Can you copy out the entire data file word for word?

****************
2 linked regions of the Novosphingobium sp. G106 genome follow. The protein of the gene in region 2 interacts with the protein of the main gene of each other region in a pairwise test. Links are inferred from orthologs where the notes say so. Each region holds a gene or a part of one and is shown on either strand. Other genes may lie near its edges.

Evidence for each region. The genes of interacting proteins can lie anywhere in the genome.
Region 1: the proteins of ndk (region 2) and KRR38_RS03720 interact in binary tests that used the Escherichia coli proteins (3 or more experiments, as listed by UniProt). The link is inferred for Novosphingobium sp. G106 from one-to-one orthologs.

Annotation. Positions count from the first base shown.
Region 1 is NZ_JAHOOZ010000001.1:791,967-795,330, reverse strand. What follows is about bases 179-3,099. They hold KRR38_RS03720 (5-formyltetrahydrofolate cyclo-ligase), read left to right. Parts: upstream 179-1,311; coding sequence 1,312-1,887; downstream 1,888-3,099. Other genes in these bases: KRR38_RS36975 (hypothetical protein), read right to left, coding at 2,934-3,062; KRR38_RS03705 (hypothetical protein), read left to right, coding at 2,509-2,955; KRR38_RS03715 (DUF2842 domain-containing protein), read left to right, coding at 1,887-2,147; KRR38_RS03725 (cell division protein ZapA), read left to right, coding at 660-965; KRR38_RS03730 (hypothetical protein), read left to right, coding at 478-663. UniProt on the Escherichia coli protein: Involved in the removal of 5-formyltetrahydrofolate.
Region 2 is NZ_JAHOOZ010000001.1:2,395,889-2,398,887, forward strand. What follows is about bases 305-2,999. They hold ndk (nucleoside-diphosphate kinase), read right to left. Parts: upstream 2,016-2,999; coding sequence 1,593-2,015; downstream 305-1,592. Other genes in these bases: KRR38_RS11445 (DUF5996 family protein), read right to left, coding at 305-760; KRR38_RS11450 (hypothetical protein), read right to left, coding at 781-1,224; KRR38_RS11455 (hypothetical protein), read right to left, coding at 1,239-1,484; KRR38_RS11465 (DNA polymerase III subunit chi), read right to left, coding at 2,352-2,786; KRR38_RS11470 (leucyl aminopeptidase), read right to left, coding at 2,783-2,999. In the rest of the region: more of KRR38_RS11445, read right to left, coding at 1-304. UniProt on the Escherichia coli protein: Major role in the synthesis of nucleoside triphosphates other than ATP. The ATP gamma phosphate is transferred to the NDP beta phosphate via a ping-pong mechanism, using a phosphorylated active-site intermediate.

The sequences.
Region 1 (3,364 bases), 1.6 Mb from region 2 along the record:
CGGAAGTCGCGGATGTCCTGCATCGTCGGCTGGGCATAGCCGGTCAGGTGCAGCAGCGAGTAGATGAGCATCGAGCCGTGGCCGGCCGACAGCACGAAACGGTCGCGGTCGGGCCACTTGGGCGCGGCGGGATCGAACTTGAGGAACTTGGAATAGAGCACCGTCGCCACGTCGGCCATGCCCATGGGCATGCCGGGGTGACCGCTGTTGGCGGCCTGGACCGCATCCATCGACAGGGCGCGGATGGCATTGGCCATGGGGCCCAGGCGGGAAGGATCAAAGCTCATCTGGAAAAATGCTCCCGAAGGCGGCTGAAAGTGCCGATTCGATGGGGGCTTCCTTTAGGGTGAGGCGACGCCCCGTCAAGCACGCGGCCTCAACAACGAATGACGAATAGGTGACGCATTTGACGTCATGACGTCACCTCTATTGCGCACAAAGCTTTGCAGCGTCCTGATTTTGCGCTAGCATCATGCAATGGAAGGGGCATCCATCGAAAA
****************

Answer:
2 linked regions of the Novosphingobium sp. G106 genome follow. The protein of the gene in region 2 interacts with the protein of the main gene of each other region in a pairwise test. Links are inferred from orthologs where the notes say so. Each region holds a gene or a part of one and is shown on either strand. Other genes may lie near its edges.

Evidence for each region. The genes of interacting proteins can lie anywhere in the genome.
Region 1: the proteins of ndk (region 2) and KRR38_RS03720 interact in binary tests that used the Escherichia coli proteins (3 or more experiments, as listed by UniProt). The link is inferred for Novosphingobium sp. G106 from one-to-one orthologs.

Annotation. Positions count from the first base shown.
Region 1 is NZ_JAHOOZ010000001.1:791,967-795,330, reverse strand. What follows is about bases 179-3,099. They hold KRR38_RS03720 (5-formyltetrahydrofolate cyclo-ligase), read left to right. Parts: upstream 179-1,311; coding sequence 1,312-1,887; downstream 1,888-3,099. Other genes in these bases: KRR38_RS36975 (hypothetical protein), read right to left, coding at 2,934-3,062; KRR38_RS03705 (hypothetical protein), read left to right, coding at 2,509-2,955; KRR38_RS03715 (DUF2842 domain-containing protein), read left to right, coding at 1,887-2,147; KRR38_RS03725 (cell division protein ZapA), read left to right, coding at 660-965; KRR38_RS03730 (hypothetical protein), read left to right, coding at 478-663. UniProt on the Escherichia coli protein: Involved in the removal of 5-formyltetrahydrofolate.
Region 2 is NZ_JAHOOZ010000001.1:2,395,889-2,398,887, forward strand. What follows is about bases 305-2,999. They hold ndk (nucleoside-diphosphate kinase), read right to left. Parts: upstream 2,016-2,999; coding sequence 1,593-2,015; downstream 305-1,592. Other genes in these bases: KRR38_RS11445 (DUF5996 family protein), read right to left, coding at 305-760; KRR38_RS11450 (hypothetical protein), read right to left, coding at 781-1,224; KRR38_RS11455 (hypothetical protein), read right to left, coding at 1,239-1,484; KRR38_RS11465 (DNA polymerase III subunit chi), read right to left, coding at 2,352-2,786; KRR38_RS11470 (leucyl aminopeptidase), read right to left, coding at 2,783-2,999. In the rest of the region: more of KRR38_RS11445, read right to left, coding at 1-304. UniProt on the Escherichia coli protein: Major role in the synthesis of nucleoside triphosphates other than ATP. The ATP gamma phosphate is transferred to the NDP beta phosphate via a ping-pong mechanism, using a phosphorylated active-site intermediate.

The sequences.
Region 1 (3,364 bases), 1.6 Mb from region 2 along the record:
CGGAAGTCGCGGATGTCCTGCATCGTCGGCTGGGCATAGCCGGTCAGGTGCAGCAGCGAGTAGATGAGCATCGAGCCGTGGCCGGCCGACAGCACGAAACGGTCGCGGTCGGGCCACTTGGGCGCGGCGGGATCGAACTTGAGGAACTTGGAATAGAGCACCGTCGCCACGTCGGCCATGCCCATGGGCATGCCGGGGTGACCGCTGTTGGCGGCCTGGACCGCATCCATCGACAGGGCGCGGATGGCATTGGCCATGGGGCCCAGGCGGGAAGGATCAAAGCTCATCTGGAAAAATGCTCCCGAAGGCGGCTGAAAGTGCCGATTCGATGGGGGCTTCCTTTAGGGTGAGGCGACGCCCCGTCAAGCACGCGGCCTCAACAACGAATGACGAATAGGTGACGCATTTGACGTCATGACGTCACCTCTATTGCGCACAAAGCTTTGCAGCGTCCTGATTTTGCGCTAGCATCATGCAATGGAAGGGGCATCCATCGAAAA